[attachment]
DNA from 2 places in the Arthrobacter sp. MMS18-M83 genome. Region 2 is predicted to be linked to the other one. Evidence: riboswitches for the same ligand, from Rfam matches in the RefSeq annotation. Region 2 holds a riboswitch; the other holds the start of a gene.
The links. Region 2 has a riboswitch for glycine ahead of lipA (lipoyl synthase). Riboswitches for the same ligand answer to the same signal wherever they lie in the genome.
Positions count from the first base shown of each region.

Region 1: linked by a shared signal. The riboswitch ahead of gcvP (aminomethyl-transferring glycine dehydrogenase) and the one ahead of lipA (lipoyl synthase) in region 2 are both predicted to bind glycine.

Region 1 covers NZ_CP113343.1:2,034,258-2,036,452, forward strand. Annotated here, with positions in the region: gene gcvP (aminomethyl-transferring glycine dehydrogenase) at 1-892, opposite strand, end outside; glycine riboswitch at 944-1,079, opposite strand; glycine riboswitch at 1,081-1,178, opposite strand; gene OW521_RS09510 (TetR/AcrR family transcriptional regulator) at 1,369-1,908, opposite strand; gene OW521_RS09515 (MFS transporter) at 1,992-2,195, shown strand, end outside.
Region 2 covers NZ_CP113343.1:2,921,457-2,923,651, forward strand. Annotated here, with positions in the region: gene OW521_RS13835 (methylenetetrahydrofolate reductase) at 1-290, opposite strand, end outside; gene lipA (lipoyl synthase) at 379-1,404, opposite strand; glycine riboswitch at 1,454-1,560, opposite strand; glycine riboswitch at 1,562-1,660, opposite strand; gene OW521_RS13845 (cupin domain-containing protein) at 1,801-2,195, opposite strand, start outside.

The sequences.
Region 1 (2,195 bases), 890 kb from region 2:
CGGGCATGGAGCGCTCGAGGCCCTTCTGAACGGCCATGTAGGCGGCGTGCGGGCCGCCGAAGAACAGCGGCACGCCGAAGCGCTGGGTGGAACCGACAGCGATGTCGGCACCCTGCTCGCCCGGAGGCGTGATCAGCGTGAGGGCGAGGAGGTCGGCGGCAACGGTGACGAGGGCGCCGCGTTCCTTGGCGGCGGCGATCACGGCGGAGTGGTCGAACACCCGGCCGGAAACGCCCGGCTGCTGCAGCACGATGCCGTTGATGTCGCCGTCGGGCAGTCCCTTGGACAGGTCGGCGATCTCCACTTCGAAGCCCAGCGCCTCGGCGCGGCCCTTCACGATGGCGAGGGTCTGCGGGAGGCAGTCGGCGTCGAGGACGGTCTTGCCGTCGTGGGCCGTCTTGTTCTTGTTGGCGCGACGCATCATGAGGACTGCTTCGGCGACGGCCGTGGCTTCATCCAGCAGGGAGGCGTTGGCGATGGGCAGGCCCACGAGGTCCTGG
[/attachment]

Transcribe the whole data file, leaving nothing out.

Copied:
DNA from 2 places in the Arthrobacter sp. MMS18-M83 genome. Region 2 is predicted to be linked to the other one. Evidence: riboswitches for the same ligand, from Rfam matches in the RefSeq annotation. Region 2 holds a riboswitch; the other holds the start of a gene.
The links. Region 2 has a riboswitch for glycine ahead of lipA (lipoyl synthase). Riboswitches for the same ligand answer to the same signal wherever they lie in the genome.
Positions count from the first base shown of each region.

Region 1: linked by a shared signal. The riboswitch ahead of gcvP (aminomethyl-transferring glycine dehydrogenase) and the one ahead of lipA (lipoyl synthase) in region 2 are both predicted to bind glycine.

Region 1 covers NZ_CP113343.1:2,034,258-2,036,452, forward strand. Annotated here, with positions in the region: gene gcvP (aminomethyl-transferring glycine dehydrogenase) at 1-892, opposite strand, end outside; glycine riboswitch at 944-1,079, opposite strand; glycine riboswitch at 1,081-1,178, opposite strand; gene OW521_RS09510 (TetR/AcrR family transcriptional regulator) at 1,369-1,908, opposite strand; gene OW521_RS09515 (MFS transporter) at 1,992-2,195, shown strand, end outside.
Region 2 covers NZ_CP113343.1:2,921,457-2,923,651, forward strand. Annotated here, with positions in the region: gene OW521_RS13835 (methylenetetrahydrofolate reductase) at 1-290, opposite strand, end outside; gene lipA (lipoyl synthase) at 379-1,404, opposite strand; glycine riboswitch at 1,454-1,560, opposite strand; glycine riboswitch at 1,562-1,660, opposite strand; gene OW521_RS13845 (cupin domain-containing protein) at 1,801-2,195, opposite strand, start outside.

The sequences.
Region 1 (2,195 bases), 890 kb from region 2:
CGGGCATGGAGCGCTCGAGGCCCTTCTGAACGGCCATGTAGGCGGCGTGCGGGCCGCCGAAGAACAGCGGCACGCCGAAGCGCTGGGTGGAACCGACAGCGATGTCGGCACCCTGCTCGCCCGGAGGCGTGATCAGCGTGAGGGCGAGGAGGTCGGCGGCAACGGTGACGAGGGCGCCGCGTTCCTTGGCGGCGGCGATCACGGCGGAGTGGTCGAACACCCGGCCGGAAACGCCCGGCTGCTGCAGCACGATGCCGTTGATGTCGCCGTCGGGCAGTCCCTTGGACAGGTCGGCGATCTCCACTTCGAAGCCCAGCGCCTCGGCGCGGCCCTTCACGATGGCGAGGGTCTGCGGGAGGCAGTCGGCGTCGAGGACGGTCTTGCCGTCGTGGGCCGTCTTGTTCTTGTTGGCGCGACGCATCATGAGGACTGCTTCGGCGACGGCCGTGGCTTCATCCAGCAGGGAGGCGTTGGCGATGGGCAGGCCCACGAGGTCCTGG